Balloting began in most of the country shortly before 6:00 am (1100 GMT), as scheduled. However, some polling stations opened late.
Authorities have banned motorbike traffic and alcohol sales on election day as extra security measures.
Front-runners among the 18 candidates include Jude Celestin, an engineer supported by Preval; academic and former first lady Mirlande Manigat; and Michel Martelly, a popular singer widely known as "Sweet Micky".
The election comes as Haiti battles a cholera outbreak that has claimed at least 1,648 lives. It is also the first election since a devastating 7.0-magnitude earthquake in January killed more than 250,000 people.
Haiti correspondent Isabeau Doucett said the elections had been met with a lot of resistance since they were first postponed in January and turnout was expected to be very low.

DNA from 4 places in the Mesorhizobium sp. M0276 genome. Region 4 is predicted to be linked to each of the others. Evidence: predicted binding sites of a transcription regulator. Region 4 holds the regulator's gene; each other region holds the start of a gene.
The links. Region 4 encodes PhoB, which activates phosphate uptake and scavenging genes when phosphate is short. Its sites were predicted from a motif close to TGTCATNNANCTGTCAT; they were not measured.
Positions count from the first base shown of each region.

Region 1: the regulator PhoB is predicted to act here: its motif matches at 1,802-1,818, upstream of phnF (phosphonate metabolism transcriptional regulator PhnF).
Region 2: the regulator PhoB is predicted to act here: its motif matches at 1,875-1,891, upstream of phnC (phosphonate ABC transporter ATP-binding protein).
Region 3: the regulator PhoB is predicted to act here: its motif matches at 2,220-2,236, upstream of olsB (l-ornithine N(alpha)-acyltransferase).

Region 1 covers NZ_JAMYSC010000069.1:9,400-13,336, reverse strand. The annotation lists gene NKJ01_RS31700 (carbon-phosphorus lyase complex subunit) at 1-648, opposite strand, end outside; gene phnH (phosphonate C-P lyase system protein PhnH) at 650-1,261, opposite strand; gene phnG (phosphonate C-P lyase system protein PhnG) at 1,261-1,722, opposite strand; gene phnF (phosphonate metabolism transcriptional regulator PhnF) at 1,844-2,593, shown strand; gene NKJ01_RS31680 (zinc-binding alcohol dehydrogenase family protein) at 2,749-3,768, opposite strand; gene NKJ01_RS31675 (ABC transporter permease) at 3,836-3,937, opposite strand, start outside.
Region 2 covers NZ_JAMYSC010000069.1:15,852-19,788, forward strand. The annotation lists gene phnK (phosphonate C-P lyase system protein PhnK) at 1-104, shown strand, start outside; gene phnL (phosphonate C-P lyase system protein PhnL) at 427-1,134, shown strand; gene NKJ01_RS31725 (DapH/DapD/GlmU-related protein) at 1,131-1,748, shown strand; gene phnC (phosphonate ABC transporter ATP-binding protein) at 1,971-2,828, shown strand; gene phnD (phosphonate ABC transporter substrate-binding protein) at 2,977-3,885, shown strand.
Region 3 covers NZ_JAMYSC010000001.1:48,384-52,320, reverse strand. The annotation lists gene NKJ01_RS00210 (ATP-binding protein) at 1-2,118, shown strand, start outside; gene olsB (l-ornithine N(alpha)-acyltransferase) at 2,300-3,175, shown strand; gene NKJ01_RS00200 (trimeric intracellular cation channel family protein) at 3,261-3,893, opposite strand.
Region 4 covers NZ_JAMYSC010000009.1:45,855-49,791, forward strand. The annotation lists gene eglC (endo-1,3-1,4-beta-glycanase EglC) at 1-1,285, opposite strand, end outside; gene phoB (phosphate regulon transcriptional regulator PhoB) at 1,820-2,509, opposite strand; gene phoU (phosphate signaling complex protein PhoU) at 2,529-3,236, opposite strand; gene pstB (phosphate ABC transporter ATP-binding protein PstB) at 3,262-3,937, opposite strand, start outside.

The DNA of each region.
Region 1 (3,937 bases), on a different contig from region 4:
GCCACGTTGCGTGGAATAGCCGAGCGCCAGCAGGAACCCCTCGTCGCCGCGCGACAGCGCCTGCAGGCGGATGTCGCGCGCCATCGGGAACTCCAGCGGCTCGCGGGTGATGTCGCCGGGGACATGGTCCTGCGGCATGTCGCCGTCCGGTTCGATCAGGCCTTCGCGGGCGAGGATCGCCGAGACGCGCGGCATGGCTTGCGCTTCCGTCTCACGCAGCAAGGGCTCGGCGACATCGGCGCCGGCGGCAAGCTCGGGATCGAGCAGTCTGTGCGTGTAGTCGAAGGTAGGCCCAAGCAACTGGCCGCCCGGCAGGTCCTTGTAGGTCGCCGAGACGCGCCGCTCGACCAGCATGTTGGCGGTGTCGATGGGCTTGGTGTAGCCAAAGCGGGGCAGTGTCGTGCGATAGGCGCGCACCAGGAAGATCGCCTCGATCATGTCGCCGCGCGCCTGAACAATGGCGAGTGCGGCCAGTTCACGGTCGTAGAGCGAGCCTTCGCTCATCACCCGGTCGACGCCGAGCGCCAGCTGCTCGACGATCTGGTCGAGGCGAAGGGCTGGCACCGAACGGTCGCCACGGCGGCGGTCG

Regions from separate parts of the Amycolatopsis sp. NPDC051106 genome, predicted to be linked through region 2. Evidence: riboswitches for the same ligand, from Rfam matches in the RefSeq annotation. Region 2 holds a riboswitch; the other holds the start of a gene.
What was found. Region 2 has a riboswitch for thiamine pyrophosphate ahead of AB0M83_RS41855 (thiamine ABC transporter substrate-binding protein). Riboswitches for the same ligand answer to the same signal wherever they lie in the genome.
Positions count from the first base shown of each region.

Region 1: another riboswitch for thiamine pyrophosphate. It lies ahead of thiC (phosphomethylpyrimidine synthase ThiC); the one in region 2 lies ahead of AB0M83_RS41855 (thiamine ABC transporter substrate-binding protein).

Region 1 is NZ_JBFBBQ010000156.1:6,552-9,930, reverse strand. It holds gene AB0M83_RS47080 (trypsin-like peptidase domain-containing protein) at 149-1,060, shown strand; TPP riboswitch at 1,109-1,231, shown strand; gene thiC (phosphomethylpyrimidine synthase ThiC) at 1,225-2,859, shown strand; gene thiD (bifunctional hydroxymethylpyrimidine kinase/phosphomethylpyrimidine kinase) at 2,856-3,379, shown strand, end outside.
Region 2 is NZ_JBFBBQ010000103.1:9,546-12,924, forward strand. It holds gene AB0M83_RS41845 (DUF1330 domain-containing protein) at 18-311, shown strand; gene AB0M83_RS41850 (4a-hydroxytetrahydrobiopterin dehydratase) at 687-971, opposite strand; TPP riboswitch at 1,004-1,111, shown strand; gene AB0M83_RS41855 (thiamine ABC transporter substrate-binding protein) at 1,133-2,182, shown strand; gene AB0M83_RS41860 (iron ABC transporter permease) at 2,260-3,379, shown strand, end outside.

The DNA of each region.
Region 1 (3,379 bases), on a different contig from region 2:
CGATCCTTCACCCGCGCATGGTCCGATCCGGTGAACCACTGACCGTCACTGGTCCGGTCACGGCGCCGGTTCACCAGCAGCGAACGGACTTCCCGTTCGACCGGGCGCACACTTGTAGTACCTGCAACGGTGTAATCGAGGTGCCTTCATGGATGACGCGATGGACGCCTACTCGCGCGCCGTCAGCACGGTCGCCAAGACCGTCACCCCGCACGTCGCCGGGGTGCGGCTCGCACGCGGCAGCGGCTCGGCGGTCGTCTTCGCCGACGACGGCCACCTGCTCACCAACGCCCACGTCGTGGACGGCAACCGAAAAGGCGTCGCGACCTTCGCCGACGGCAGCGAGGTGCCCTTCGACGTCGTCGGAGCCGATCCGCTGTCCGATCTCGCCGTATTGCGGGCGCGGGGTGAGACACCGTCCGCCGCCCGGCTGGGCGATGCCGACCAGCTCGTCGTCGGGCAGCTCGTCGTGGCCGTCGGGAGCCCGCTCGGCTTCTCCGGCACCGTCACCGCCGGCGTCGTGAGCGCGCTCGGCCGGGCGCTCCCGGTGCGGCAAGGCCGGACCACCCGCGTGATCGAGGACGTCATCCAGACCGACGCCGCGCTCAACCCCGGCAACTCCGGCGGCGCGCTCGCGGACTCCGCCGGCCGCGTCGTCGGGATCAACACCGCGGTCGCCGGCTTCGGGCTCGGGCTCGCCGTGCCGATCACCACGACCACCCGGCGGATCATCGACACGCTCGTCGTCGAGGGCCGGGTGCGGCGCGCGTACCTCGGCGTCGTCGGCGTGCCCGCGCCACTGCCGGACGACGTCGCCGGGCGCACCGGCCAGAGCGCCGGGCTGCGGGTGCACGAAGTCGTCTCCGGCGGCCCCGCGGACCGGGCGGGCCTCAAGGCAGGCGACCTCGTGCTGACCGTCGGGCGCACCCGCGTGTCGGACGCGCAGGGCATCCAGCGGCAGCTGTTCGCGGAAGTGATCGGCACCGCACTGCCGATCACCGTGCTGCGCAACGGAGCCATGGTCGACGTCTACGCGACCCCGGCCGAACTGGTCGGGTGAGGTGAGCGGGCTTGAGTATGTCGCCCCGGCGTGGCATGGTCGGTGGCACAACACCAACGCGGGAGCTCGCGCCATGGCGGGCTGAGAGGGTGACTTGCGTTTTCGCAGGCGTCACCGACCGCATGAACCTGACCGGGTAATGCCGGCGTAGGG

“There are so many reasons why so many Haitians are not going to vote, or don’t want to vote or might go and vote with a spoiled ballot,” said Doucett.
“The people are still living in very, very bad conditions. There’s cholera and people are dying in the street. There are trucks going round picking up bodies and dumping them in the capital and the capital has not been the place that’s been hardest hit.”
She says many Haitians were protesting in the street after candidates were excluded from the vote on technical grounds such as the most important political party Fanmi Lavalas.
“Whoever wins – not that I think there will be a very clear winner - will be a very, very weak government and it will be overseeing all sorts of reconstructions for the next five years, all sorts of huge projects, all sorts of huge dilemmas,” says Doucett.